I who grew up like the wheat of spring, which made me drunk
From green water, from the green steaming in the gold of Time
Ah! no longer can I tolerate the midnight light.
The splendor of such honors resembles a Sahara,
An immense void, with neither erg nor rocky plateau,
With no grass, no twinkling eye, no beating heart.
Twenty-four hours a day like this, and my eyes are wide open
Like Father Cloarec’s, crucified on a boulder by the Joal pagans
Who worshipped snakes. In my eyes the Portuguese lighthouse
Turns round and round, twenty-four hours a day,
A precise and restless mechanism, until the end of time.
I jumped out of bed, a leopard about to be snared,
A sudden gust of Simoom filling my throat with sand.
Ah! if I could just collapse in the dung and blood, in the void.
I turn around among my books watchilng me with their deep eyes
Six thousand lamps burning twenty-four hours a day.
I stand up lucid, strangely lucid. And I am handsome,
Like the one-hundred-runner, like the rutting black stallion
From Mauritania. I carry in my blood a river of seeds
That can fertilize all the plains of Byzantium
And the hills, the austere hills.
I am the Lover and the locomotive with a well-oiled piston.
Her sweet strawberry lips, her thick stone body,
Her secret softness ripe for the catch, her body
A deep field open to the black sower.
The Spirit germinates under the groin, in the matrix of desire
The sex is one antenna mong many where flashing messages are exchanged.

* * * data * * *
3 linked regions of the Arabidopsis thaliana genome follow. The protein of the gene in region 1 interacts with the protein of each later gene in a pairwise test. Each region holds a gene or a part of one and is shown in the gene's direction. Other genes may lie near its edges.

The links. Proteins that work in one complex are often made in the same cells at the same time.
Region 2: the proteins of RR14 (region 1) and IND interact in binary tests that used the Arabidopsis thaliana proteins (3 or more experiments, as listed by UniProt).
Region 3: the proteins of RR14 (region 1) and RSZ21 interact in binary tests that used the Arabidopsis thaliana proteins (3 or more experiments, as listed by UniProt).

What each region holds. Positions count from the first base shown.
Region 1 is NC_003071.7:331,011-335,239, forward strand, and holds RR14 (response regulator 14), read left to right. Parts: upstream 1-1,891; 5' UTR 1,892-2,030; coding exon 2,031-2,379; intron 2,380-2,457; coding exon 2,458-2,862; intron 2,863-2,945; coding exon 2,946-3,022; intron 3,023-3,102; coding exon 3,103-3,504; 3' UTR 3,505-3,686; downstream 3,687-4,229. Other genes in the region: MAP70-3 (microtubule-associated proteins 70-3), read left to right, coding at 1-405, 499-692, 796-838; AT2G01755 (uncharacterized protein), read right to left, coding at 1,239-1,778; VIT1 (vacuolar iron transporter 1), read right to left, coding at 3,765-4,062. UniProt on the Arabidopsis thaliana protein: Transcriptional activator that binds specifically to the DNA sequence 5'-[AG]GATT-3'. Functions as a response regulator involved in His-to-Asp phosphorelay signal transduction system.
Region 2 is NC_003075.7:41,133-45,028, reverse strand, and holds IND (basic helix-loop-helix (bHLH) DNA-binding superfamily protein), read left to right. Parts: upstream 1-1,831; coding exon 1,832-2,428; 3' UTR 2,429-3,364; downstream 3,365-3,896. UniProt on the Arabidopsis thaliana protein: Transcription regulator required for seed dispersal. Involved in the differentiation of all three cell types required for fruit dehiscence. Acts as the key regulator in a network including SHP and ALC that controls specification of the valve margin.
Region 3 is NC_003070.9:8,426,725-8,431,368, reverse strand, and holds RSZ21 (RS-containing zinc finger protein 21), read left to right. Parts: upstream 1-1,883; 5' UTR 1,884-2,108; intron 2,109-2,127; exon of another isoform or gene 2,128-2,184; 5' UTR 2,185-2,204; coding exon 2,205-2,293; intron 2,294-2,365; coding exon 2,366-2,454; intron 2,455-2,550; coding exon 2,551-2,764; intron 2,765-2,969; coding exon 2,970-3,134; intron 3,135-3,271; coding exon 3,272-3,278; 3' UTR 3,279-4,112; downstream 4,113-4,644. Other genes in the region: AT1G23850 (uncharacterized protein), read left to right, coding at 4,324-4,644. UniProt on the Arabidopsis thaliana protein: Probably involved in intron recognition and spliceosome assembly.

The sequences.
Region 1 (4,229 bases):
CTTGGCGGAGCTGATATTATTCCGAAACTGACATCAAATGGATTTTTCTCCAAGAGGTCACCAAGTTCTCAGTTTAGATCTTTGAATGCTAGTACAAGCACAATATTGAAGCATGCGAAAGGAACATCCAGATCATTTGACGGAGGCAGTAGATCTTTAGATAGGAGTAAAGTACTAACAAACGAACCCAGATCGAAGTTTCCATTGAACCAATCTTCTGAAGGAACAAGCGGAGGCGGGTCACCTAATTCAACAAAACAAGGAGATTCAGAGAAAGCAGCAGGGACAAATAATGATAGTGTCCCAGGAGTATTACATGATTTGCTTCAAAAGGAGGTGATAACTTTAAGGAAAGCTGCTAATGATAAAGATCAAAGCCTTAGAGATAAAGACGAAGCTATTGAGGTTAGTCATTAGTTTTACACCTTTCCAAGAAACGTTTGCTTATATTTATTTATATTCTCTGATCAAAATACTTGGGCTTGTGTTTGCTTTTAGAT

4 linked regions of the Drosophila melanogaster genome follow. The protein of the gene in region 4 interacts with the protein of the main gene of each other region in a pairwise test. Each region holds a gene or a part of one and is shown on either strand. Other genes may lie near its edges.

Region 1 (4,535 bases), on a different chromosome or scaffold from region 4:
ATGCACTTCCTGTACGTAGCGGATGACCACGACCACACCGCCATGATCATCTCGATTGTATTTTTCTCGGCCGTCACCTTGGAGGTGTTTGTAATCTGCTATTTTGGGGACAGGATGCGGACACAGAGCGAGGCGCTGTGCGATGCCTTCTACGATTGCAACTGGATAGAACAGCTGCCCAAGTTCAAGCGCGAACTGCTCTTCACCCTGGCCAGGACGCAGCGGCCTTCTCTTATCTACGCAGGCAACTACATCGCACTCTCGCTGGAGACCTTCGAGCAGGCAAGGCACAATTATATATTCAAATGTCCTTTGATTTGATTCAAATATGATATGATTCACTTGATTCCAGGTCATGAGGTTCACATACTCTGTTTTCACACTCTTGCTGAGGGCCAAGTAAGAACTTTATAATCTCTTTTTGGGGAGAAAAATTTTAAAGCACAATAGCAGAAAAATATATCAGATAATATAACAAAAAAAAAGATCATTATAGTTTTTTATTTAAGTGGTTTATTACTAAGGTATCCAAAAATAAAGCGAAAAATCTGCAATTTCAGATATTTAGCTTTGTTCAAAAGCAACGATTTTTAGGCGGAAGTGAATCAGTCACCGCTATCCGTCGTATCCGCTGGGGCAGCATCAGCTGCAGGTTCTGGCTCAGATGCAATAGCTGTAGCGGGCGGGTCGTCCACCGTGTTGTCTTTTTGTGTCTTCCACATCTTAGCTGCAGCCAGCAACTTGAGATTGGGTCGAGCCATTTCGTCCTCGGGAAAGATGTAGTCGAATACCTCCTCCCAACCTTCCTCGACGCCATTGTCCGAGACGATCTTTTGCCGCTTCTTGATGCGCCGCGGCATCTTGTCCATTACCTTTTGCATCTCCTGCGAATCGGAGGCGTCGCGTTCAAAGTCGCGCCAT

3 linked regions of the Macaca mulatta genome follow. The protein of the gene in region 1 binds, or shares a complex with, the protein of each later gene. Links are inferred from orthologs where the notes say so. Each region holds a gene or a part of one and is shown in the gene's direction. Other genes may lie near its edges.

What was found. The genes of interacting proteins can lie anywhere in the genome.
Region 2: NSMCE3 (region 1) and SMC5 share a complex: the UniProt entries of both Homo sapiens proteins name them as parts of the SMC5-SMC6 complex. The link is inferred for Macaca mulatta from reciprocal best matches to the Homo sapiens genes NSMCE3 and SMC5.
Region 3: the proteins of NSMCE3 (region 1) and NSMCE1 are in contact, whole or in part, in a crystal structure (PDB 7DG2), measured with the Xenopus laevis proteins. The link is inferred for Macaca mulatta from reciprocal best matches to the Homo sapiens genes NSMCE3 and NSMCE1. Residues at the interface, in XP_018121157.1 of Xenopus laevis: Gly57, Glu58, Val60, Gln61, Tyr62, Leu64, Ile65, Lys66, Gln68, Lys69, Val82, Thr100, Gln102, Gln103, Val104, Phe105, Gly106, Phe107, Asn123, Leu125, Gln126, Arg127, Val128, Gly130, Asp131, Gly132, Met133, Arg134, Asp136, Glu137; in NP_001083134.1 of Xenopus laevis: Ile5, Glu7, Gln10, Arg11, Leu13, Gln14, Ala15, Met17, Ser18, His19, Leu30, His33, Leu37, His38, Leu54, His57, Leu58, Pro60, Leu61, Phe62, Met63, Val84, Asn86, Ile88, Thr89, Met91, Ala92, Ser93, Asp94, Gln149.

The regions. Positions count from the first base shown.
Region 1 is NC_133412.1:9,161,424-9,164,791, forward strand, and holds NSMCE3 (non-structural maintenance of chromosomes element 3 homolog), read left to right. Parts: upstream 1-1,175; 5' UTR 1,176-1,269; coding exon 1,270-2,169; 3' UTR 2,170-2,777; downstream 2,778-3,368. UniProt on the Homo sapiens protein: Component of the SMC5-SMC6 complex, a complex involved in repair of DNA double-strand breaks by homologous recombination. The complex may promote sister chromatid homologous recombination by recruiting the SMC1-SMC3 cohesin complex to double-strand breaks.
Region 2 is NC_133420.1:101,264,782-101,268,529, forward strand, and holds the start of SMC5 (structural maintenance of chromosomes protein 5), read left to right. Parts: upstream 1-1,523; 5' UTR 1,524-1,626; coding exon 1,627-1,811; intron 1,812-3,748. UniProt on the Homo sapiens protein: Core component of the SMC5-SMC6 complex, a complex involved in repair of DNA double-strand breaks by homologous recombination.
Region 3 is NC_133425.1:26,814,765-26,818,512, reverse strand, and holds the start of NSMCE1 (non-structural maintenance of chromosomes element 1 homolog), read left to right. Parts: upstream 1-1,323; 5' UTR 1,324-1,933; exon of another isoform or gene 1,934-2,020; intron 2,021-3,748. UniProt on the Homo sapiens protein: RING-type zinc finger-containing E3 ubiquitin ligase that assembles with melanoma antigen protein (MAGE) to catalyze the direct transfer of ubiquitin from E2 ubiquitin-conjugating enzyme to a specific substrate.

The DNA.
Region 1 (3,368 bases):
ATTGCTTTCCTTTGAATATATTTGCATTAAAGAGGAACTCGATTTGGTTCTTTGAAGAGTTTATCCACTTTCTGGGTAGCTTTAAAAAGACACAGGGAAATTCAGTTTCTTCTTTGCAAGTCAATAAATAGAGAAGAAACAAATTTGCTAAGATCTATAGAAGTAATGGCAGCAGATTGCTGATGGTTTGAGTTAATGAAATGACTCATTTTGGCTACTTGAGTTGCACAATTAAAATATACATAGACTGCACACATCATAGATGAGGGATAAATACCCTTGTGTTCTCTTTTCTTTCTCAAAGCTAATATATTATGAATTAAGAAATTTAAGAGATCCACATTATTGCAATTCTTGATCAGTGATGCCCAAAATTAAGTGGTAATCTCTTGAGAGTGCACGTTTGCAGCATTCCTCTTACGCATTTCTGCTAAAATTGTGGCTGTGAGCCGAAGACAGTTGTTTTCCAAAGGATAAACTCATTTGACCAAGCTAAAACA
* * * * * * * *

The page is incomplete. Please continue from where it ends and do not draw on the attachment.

Love music no longer can cool me down, nor the holy rhythm of poetry.
Against this despair, Lord, I need all my strength
—A soft dagger in the heart as deep as remorse.
I am not sure of dying. If that was Hell: the lack of sleep
This desert of the Poet, this pain of living, this dying
From not being able to die, the agony of shadows, this passion
For death and light like moths on hurricane lamps at night,
In the horrible rotting of virgin forests.
Lord of light and shadows,
You, Lord of the Cosmos, let me rest in Joal-of-the-Shades,
Let me be born again in the Childhood Kingdom full of dreams,
Let me be the shepherd of my shepherdess on the Dyilôr tanns
Where dead men flower, let me burst out applauding
When Téning-Ndyaré and Tyagoum-Ndyaré enter the circle
And let me dance like the Athlete to the drum of this year’s Dead.
This is only a prayer. You known my peasant’s patience.
Peace will come, the Angel of dawn will come, the singing of birds
Never heard before will come, the light of dawn will come.
I will sleep at dawn, my pink doll in my arms,
My green- and gold-eyed doll with a voice so marvelous,
It is the very tongue of poetry.
—Translated from the French by Melvin Dixon
(from Nocturnes, 1961)